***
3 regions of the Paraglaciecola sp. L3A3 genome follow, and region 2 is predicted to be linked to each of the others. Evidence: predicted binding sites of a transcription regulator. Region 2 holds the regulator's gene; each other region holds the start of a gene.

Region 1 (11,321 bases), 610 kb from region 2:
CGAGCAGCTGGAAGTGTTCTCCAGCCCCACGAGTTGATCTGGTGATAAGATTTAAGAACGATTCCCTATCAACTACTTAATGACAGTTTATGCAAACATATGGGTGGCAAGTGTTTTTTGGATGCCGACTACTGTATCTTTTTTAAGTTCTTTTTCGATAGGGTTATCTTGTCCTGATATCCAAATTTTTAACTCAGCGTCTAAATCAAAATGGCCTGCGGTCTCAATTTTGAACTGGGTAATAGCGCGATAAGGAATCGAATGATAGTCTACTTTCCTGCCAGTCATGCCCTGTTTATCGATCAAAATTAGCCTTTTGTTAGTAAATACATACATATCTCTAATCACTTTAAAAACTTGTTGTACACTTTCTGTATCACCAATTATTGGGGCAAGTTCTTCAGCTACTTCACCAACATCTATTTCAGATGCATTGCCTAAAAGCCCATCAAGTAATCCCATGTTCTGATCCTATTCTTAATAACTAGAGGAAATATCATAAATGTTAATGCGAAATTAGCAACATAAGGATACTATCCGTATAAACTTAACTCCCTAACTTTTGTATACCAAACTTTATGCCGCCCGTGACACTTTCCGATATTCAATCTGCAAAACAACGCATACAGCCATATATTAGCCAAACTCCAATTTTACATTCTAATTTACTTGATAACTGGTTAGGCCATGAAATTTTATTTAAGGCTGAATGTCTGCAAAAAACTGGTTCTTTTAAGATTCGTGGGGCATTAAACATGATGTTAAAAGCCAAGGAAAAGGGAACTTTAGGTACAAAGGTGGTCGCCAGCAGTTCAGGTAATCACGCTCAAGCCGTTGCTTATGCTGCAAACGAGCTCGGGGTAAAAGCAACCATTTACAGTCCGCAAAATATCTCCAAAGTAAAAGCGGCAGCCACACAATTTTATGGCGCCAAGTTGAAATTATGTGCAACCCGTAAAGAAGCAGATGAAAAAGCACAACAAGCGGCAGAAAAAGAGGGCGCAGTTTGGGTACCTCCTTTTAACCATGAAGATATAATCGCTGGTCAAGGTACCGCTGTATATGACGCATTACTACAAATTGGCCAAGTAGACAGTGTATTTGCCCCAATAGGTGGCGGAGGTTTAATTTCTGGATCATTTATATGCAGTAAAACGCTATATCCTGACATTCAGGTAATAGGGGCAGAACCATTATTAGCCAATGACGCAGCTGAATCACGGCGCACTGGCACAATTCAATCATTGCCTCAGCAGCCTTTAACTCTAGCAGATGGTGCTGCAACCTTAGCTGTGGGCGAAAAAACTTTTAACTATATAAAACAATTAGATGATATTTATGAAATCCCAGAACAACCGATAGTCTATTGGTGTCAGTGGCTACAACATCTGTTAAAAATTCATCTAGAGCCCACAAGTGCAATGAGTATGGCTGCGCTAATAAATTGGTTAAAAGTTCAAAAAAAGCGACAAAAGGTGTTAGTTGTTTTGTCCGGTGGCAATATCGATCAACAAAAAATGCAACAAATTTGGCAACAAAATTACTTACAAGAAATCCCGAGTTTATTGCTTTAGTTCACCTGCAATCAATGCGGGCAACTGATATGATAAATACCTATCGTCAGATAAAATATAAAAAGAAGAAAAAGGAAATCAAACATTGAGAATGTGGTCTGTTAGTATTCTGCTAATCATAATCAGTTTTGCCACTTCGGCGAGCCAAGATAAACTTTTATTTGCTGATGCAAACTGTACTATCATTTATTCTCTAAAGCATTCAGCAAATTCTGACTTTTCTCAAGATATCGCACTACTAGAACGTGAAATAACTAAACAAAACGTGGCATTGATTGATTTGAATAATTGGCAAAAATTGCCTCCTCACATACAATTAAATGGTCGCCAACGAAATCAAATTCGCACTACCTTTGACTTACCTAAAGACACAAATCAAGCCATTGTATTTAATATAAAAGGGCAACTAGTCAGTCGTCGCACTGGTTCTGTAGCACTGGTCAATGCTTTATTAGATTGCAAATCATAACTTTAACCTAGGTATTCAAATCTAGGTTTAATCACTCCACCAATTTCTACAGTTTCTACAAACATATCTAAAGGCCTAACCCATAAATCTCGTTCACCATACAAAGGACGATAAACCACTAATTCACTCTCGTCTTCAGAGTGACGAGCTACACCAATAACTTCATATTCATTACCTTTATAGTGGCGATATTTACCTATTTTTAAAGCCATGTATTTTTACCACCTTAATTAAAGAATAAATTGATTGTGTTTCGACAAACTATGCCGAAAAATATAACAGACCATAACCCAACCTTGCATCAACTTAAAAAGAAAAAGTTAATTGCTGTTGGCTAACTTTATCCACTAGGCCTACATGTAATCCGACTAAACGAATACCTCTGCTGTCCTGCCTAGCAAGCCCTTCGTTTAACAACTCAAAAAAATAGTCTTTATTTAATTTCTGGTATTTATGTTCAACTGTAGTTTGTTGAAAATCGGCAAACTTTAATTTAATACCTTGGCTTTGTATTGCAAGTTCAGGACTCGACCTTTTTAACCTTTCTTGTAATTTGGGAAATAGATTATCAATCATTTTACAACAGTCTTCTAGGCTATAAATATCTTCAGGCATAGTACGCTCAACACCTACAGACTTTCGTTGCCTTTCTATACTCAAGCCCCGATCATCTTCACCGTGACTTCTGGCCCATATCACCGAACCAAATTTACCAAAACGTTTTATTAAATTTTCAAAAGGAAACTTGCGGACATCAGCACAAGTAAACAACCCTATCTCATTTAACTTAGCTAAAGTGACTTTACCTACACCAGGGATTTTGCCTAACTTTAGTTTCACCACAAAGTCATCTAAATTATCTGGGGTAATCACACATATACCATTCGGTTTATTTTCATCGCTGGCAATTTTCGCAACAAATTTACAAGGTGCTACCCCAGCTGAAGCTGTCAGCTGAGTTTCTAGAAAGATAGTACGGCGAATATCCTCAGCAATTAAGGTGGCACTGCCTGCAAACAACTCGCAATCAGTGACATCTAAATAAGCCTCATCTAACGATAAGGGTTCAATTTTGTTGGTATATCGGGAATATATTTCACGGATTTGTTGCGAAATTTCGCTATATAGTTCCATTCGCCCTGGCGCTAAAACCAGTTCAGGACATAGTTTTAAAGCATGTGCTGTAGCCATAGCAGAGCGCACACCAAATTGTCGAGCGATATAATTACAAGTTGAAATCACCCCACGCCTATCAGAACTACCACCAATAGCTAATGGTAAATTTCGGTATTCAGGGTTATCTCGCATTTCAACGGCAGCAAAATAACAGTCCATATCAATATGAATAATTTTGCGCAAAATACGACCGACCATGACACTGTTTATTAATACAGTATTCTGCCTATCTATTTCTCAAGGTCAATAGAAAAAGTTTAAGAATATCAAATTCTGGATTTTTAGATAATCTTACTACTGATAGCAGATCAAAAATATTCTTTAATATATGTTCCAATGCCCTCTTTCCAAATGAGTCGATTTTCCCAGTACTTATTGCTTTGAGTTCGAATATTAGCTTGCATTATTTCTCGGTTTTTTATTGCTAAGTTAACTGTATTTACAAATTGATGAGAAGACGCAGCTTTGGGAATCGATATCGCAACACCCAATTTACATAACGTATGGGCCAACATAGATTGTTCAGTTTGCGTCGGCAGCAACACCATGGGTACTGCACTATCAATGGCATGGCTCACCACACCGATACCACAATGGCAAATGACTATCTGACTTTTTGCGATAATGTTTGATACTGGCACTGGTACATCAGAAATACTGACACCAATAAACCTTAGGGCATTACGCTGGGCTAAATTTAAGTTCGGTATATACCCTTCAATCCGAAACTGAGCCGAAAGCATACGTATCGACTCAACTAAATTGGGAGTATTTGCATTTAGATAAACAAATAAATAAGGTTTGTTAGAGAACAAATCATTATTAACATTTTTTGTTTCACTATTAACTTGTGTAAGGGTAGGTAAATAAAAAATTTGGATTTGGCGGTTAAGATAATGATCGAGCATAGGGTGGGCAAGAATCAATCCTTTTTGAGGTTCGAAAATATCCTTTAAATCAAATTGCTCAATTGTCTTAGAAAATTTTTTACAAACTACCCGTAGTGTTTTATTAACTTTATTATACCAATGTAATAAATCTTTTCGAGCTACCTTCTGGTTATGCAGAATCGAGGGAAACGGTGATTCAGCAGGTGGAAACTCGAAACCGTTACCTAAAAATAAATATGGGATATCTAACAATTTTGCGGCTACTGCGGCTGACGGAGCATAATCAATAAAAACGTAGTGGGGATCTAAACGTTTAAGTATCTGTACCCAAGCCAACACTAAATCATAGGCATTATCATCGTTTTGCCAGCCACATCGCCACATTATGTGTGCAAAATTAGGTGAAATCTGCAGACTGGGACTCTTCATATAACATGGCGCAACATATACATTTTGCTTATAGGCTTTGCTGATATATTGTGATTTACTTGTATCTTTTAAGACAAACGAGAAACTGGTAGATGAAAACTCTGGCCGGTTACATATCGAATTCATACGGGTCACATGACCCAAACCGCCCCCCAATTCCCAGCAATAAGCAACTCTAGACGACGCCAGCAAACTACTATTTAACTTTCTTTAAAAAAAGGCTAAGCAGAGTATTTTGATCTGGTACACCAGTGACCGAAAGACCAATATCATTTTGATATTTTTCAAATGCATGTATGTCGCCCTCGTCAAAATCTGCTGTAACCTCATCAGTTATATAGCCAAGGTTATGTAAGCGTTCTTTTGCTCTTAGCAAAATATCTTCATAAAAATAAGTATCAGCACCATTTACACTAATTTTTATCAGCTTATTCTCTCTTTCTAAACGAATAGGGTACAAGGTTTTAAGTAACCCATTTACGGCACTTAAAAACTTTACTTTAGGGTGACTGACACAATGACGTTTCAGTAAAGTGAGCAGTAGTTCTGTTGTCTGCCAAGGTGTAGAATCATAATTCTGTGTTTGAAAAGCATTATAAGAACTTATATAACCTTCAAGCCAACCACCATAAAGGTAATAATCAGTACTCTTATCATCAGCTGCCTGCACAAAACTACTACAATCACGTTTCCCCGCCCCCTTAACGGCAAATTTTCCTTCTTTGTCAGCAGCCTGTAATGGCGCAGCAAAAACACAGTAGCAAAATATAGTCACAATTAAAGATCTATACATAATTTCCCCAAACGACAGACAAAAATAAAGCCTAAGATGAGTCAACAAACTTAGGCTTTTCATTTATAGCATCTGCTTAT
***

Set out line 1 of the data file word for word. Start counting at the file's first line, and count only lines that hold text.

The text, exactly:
3 regions of the Paraglaciecola sp. L3A3 genome follow, and region 2 is predicted to be linked to each of the others. Evidence: predicted binding sites of a transcription regulator. Region 2 holds the regulator's gene; each other region holds the start of a gene.